Augustine’s question, “who do I love when I say I love my God?” is an apt one. It’s honest. For all of our highly articulated dogma’s or “namings” we must acknowledge, in the end, that a question mark lingers with the person of God. The face of God, unrevealed to Moses, is still no more revealed to us. A hazy gauze lingers there, and a promise that one day “we will know even as we are presently known.” In other words, the “event” of God–the experience–is still a Mystery (something known but not understood). While we have many names for this underlying event (and it takes all of them to even begin to touch the event they house), no one of them takes the cake, so to speak.
But my point isn’t that we shouldn’t attempt to give name, or honor the particularity of names (such as Jesus). Like the writer of the gospel of John, I think it would take all the words in the human language, and fill all the books ever written, to describe the presence of God. No, I think part of what we must do is labor to give birth to better and higher articulations. My feeling is that we must exhaust every available resource in the knowing of God in order to fall backwards into enjoyment; tossing our hands up and proclaiming, “this is a mystery.”
So I search for better names and better namings. Last night I came across a simply beautiful phrasing of “the event of God.” I was really blown away by it. I think this most clearly articulates my current understanding of who God is and how we interact with Godself. It’s from a book I’ve been reading called, “The Sparrow“. This is a lovely novel. I can almost guarentee it will make my top 2009 list. Amazing. If you haven’t read it, please consider doing so. Anyhow, here is the part I was drawn to, a working definition of who I love when I say “I love you my God”:
There are times…when we are in the midst of life–moments of confrontation with birth or death, or moments of beauty when nature or love is fully revealed, or moments of terrible loneliness–times when a holy and awesome awareness comes upon us. It may come as deep inner stillness or a rush of overflowing emotion. It may seem to come from beyond us, without any provocation, or from within us, evoked by music or a sleeping child. If we open our hearts at such moments, creation reveals itself to us in all its unity and fullness. And when we return from such a moment of awareness, our hearts long to find some way to capture it in words forever, so that we can remain faithful to its higher truth…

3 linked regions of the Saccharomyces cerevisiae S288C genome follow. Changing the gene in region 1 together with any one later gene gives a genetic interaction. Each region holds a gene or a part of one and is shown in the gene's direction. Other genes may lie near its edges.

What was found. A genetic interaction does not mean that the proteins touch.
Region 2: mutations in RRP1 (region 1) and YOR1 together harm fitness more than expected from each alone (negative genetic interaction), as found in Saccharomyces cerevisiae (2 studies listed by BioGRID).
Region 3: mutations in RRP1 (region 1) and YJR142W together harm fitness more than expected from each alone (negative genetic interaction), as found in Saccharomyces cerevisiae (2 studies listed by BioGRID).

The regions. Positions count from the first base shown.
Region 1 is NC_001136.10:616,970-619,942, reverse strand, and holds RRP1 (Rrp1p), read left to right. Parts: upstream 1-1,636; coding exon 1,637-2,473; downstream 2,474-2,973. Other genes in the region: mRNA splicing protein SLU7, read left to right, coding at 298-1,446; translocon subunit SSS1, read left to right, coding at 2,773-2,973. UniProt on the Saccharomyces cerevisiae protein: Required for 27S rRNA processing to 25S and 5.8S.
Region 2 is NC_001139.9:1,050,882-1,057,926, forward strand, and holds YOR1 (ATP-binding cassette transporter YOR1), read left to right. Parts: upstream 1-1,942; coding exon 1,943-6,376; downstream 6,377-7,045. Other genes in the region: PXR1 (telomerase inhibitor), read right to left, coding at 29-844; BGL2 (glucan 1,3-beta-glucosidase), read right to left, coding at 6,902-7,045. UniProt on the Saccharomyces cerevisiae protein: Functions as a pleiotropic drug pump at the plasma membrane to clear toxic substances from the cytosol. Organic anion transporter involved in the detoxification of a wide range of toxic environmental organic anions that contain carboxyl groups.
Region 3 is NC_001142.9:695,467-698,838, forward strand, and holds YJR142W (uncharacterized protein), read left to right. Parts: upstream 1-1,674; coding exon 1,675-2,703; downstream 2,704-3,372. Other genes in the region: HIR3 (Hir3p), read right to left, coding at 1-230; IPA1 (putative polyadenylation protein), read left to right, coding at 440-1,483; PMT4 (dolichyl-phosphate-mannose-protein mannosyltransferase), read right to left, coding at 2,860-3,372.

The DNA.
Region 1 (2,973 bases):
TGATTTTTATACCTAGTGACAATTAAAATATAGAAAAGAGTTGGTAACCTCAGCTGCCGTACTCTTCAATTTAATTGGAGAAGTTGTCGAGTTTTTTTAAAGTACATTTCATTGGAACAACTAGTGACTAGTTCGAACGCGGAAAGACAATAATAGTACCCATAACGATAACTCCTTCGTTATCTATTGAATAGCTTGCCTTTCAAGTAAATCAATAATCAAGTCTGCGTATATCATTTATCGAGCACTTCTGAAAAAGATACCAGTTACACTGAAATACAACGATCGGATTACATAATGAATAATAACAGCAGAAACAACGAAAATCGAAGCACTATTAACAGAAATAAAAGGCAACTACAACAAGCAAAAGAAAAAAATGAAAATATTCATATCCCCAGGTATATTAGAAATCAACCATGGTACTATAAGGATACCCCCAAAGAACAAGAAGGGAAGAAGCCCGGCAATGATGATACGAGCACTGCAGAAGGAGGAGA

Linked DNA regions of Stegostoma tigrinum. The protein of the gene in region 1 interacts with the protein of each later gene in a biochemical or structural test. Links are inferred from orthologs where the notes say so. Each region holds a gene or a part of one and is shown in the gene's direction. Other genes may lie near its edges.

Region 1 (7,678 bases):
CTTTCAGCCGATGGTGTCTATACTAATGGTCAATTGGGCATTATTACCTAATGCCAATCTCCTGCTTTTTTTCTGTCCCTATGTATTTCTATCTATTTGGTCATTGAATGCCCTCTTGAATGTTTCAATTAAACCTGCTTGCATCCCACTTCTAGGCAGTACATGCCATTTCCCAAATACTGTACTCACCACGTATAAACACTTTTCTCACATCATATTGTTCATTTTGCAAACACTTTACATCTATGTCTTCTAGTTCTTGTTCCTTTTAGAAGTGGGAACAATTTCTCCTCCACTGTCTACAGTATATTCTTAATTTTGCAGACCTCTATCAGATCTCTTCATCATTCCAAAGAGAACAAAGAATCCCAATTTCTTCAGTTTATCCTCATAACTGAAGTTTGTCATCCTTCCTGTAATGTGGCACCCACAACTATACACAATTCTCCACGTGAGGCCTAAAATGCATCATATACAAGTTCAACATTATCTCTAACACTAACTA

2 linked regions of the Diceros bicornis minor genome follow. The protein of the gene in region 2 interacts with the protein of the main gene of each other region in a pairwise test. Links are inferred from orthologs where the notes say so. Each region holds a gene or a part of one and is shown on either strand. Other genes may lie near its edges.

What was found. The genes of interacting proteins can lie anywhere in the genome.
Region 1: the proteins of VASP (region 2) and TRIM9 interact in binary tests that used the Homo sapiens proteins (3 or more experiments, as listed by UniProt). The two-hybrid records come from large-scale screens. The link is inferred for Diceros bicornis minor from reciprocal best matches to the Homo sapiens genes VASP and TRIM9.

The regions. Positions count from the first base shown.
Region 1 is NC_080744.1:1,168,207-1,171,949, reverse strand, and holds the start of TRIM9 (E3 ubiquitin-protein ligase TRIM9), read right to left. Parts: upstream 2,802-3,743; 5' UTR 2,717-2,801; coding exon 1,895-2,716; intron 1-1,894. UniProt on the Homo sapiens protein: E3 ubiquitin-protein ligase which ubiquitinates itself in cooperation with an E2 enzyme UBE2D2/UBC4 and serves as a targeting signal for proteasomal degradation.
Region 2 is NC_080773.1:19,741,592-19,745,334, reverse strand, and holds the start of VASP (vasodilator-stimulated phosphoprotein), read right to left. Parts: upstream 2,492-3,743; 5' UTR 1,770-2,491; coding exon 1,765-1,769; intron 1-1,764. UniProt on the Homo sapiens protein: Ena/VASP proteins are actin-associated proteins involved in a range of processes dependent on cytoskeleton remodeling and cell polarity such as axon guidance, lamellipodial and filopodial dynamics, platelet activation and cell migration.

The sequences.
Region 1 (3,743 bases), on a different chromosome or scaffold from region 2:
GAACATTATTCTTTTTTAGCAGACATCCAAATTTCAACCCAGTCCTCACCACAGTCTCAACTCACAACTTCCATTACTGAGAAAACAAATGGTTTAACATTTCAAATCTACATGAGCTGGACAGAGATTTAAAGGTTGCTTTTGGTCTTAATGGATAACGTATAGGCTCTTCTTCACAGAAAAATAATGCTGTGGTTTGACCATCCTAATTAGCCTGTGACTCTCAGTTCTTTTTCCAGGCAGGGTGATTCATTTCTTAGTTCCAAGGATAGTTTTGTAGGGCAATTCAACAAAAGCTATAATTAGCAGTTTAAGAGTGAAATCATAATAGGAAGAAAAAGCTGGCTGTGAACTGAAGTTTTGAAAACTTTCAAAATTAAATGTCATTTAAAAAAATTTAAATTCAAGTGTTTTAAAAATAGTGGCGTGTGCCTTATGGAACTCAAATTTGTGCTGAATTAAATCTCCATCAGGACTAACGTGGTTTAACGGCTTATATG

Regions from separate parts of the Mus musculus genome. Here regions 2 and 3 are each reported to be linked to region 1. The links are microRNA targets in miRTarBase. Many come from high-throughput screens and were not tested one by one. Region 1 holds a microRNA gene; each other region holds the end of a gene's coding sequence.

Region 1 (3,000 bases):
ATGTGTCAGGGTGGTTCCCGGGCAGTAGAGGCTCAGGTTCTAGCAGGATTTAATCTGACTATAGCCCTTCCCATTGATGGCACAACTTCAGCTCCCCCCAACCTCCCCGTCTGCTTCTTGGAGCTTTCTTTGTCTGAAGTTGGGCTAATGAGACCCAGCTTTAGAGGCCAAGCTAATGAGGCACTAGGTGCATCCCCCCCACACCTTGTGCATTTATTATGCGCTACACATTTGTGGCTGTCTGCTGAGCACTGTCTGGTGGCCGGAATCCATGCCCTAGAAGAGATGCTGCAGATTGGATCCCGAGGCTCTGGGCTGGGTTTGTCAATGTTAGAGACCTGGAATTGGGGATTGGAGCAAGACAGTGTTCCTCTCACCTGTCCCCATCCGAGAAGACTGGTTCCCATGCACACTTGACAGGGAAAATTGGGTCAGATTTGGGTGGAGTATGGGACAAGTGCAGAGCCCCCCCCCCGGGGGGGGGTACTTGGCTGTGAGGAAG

…when we search for a name to give to the truth we feel at those moments, we [may] call it God, and when we capture that understanding in timeless poetry, we [may] call it praying.
Isn’t that beautiful? I know that some will object to its universality, rather than its particularity (Russell doesn’t point to any one religion in this passage as the “name above all names” does she?). Still, let’s not cut off our nose to spite the face. Or in this case perhaps, let’s not cut off the face to eccentuate the nose. The experiences and names we give God will (conceivably) be particular to our situations and context. I don’t think we have to work at bringing God down to our context, if anything we have to work at allowing God to be as big as he is. As one of my friends put it, “there are thousands of types of lungs, thousands of ways to breathe in the air–still there is only one air…and I’m not sure if it cares what you call it…it still does it’s job” (my paraphrase). We do well to remember the differences and diversity–we also do well to remember the unity and BIGNESS of God.
One final thought: if God is indeed who I imagine him to be then he will most certainly be bigger than my ability to imagine him.